Object from outside our solar system "hit the Earth five years ago," scientists believe



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A visitor to our solar system became the subject of worldwide headlines last year after the cigar-shaped rock, now called Oumuamua, flew by our sun.

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A new article from Harvard astronomers suggests that another meteor that struck Earth's atmosphere above Papua New Guinea may also have come from outside our solar system.

Researchers found the meteor – which was burned in 20154 – looking for objects that were too fast to orbit the sound.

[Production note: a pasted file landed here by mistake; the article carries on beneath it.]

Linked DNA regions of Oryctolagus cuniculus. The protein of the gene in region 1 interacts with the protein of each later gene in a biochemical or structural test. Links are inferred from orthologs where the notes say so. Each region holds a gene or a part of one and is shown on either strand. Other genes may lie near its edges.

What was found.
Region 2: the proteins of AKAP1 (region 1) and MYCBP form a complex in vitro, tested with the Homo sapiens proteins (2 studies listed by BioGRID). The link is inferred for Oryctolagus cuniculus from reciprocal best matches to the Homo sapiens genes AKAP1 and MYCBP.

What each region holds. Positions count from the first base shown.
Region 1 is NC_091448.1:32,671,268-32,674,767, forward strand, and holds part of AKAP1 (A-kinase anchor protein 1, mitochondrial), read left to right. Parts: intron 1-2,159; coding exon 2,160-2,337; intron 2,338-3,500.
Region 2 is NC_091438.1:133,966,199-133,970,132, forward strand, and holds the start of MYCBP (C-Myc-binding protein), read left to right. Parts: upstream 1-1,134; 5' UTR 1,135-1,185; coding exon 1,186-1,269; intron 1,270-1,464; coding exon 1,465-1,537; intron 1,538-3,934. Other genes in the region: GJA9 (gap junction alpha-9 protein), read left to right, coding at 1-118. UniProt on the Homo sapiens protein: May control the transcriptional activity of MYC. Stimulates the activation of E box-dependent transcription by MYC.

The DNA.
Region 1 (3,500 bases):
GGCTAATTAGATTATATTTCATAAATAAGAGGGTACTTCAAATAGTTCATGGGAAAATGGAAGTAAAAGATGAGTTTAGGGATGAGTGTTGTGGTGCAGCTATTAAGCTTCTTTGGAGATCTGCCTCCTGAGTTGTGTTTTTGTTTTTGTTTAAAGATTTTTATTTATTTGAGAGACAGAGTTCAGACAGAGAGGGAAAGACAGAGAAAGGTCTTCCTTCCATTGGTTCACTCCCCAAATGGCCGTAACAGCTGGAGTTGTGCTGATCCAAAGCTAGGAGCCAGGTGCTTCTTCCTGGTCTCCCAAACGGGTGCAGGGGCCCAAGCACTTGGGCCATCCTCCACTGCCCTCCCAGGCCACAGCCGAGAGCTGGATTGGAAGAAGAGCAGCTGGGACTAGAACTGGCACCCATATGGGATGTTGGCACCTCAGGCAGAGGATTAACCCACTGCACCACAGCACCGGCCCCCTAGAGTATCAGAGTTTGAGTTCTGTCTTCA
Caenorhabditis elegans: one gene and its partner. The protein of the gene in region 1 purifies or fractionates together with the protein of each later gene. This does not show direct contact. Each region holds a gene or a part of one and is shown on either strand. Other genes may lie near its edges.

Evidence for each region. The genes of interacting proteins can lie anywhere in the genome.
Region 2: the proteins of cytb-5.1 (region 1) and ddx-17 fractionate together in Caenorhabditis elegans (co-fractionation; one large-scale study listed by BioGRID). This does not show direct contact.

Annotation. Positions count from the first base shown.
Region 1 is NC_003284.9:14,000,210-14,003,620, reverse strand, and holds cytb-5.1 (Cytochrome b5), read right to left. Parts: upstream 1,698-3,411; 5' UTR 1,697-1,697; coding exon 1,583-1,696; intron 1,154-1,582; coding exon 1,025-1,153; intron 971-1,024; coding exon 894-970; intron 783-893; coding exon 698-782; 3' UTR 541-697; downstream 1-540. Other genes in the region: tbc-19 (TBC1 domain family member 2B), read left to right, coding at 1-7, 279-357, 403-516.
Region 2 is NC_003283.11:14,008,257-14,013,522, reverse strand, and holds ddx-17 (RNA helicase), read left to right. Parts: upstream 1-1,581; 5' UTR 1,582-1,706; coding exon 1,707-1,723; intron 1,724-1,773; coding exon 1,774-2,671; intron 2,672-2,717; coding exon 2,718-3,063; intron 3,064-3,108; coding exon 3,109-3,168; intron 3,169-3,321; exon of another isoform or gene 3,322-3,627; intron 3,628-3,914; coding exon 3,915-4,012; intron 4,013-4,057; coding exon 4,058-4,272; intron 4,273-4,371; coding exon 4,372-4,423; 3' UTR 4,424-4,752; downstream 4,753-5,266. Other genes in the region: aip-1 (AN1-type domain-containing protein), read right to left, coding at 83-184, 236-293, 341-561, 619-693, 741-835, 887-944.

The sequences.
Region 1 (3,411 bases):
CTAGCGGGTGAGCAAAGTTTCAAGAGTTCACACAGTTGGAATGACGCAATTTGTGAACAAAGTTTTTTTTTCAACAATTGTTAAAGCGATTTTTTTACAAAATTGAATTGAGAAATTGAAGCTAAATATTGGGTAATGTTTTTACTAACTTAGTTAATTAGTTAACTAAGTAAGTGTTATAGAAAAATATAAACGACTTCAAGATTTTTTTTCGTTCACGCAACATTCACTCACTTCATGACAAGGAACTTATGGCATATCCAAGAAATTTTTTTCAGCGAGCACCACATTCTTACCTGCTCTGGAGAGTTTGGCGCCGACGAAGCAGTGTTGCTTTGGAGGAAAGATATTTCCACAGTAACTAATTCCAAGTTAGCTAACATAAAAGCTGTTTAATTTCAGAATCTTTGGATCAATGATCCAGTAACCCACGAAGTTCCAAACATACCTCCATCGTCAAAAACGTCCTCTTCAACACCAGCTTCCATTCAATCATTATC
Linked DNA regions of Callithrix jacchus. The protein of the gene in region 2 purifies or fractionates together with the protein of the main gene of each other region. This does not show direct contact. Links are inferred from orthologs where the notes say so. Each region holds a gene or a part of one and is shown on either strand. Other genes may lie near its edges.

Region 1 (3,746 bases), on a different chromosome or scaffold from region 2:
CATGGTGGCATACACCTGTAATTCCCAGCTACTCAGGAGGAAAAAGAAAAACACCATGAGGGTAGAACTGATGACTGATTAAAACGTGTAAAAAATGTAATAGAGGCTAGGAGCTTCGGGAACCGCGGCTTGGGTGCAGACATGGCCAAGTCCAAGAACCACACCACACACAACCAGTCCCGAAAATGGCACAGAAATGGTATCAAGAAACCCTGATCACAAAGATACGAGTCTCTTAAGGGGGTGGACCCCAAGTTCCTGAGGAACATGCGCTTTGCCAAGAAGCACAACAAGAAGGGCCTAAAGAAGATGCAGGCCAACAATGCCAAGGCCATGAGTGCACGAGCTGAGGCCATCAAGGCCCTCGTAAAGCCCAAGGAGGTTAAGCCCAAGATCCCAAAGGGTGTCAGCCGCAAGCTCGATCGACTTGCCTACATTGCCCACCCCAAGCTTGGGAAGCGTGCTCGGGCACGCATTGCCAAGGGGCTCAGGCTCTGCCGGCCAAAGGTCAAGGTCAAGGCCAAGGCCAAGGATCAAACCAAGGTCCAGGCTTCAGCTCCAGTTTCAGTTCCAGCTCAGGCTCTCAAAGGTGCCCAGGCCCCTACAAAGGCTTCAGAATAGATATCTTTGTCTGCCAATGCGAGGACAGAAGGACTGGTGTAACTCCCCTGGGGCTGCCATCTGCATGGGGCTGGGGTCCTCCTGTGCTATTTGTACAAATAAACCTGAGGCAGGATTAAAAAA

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The Papua New Guinea object traveled to Earth at about 37 miles per second, a speed so high it suggests that it originated outside our solar system.

The researchers write that the discovery "implies a possible origin of the deep interior of a planetary system or a star in the thick disk of the Milky Way."

Kat Volk, of the University of Arizona, who was not involved in the research, said: "I find it reasonable to conclude that this high-speed impactor came from the population of interstellar objects.

"I hope interstellar objects are quite common – both from theoretical considerations and the implications of & oumuamua – that I think an interstellar origin is the simplest explanation for this car."

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